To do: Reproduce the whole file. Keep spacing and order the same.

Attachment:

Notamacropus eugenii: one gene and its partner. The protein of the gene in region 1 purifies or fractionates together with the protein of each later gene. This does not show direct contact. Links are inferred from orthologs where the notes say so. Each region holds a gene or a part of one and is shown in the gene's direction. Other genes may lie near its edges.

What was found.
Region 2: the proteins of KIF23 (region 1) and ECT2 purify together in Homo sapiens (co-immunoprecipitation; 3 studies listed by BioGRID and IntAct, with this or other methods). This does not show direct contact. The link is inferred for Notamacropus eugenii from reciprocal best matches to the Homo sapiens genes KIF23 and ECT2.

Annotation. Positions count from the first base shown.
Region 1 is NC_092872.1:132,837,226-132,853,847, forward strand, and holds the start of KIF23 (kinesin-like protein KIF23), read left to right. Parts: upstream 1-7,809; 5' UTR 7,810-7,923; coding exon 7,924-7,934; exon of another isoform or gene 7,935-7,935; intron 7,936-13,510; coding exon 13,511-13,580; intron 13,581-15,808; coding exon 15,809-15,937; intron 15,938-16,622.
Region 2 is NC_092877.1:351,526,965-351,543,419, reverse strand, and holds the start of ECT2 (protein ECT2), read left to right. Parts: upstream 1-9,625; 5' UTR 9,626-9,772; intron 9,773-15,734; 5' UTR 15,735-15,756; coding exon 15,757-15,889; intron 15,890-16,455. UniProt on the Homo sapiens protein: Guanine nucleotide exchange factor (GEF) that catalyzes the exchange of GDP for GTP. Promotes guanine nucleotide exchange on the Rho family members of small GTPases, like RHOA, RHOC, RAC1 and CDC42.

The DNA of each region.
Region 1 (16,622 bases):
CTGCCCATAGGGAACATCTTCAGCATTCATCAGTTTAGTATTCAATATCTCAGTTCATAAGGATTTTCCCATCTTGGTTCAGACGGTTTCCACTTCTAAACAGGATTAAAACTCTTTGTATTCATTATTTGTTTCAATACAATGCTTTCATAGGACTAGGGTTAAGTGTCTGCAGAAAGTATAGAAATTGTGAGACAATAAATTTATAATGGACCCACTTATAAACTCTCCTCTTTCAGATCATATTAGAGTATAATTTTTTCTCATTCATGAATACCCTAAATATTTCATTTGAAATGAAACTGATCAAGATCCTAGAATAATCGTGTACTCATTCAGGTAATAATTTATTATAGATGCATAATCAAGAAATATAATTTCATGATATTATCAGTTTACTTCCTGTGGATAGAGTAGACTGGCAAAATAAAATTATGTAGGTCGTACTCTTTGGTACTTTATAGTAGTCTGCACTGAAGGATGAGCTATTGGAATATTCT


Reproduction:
Notamacropus eugenii: one gene and its partner. The protein of the gene in region 1 purifies or fractionates together with the protein of each later gene. This does not show direct contact. Links are inferred from orthologs where the notes say so. Each region holds a gene or a part of one and is shown in the gene's direction. Other genes may lie near its edges.

What was found.
Region 2: the proteins of KIF23 (region 1) and ECT2 purify together in Homo sapiens (co-immunoprecipitation; 3 studies listed by BioGRID and IntAct, with this or other methods). This does not show direct contact. The link is inferred for Notamacropus eugenii from reciprocal best matches to the Homo sapiens genes KIF23 and ECT2.

Annotation. Positions count from the first base shown.
Region 1 is NC_092872.1:132,837,226-132,853,847, forward strand, and holds the start of KIF23 (kinesin-like protein KIF23), read left to right. Parts: upstream 1-7,809; 5' UTR 7,810-7,923; coding exon 7,924-7,934; exon of another isoform or gene 7,935-7,935; intron 7,936-13,510; coding exon 13,511-13,580; intron 13,581-15,808; coding exon 15,809-15,937; intron 15,938-16,622.
Region 2 is NC_092877.1:351,526,965-351,543,419, reverse strand, and holds the start of ECT2 (protein ECT2), read left to right. Parts: upstream 1-9,625; 5' UTR 9,626-9,772; intron 9,773-15,734; 5' UTR 15,735-15,756; coding exon 15,757-15,889; intron 15,890-16,455. UniProt on the Homo sapiens protein: Guanine nucleotide exchange factor (GEF) that catalyzes the exchange of GDP for GTP. Promotes guanine nucleotide exchange on the Rho family members of small GTPases, like RHOA, RHOC, RAC1 and CDC42.

The DNA of each region.
Region 1 (16,622 bases):
CTGCCCATAGGGAACATCTTCAGCATTCATCAGTTTAGTATTCAATATCTCAGTTCATAAGGATTTTCCCATCTTGGTTCAGACGGTTTCCACTTCTAAACAGGATTAAAACTCTTTGTATTCATTATTTGTTTCAATACAATGCTTTCATAGGACTAGGGTTAAGTGTCTGCAGAAAGTATAGAAATTGTGAGACAATAAATTTATAATGGACCCACTTATAAACTCTCCTCTTTCAGATCATATTAGAGTATAATTTTTTCTCATTCATGAATACCCTAAATATTTCATTTGAAATGAAACTGATCAAGATCCTAGAATAATCGTGTACTCATTCAGGTAATAATTTATTATAGATGCATAATCAAGAAATATAATTTCATGATATTATCAGTTTACTTCCTGTGGATAGAGTAGACTGGCAAAATAAAATTATGTAGGTCGTACTCTTTGGTACTTTATAGTAGTCTGCACTGAAGGATGAGCTATTGGAATATTCT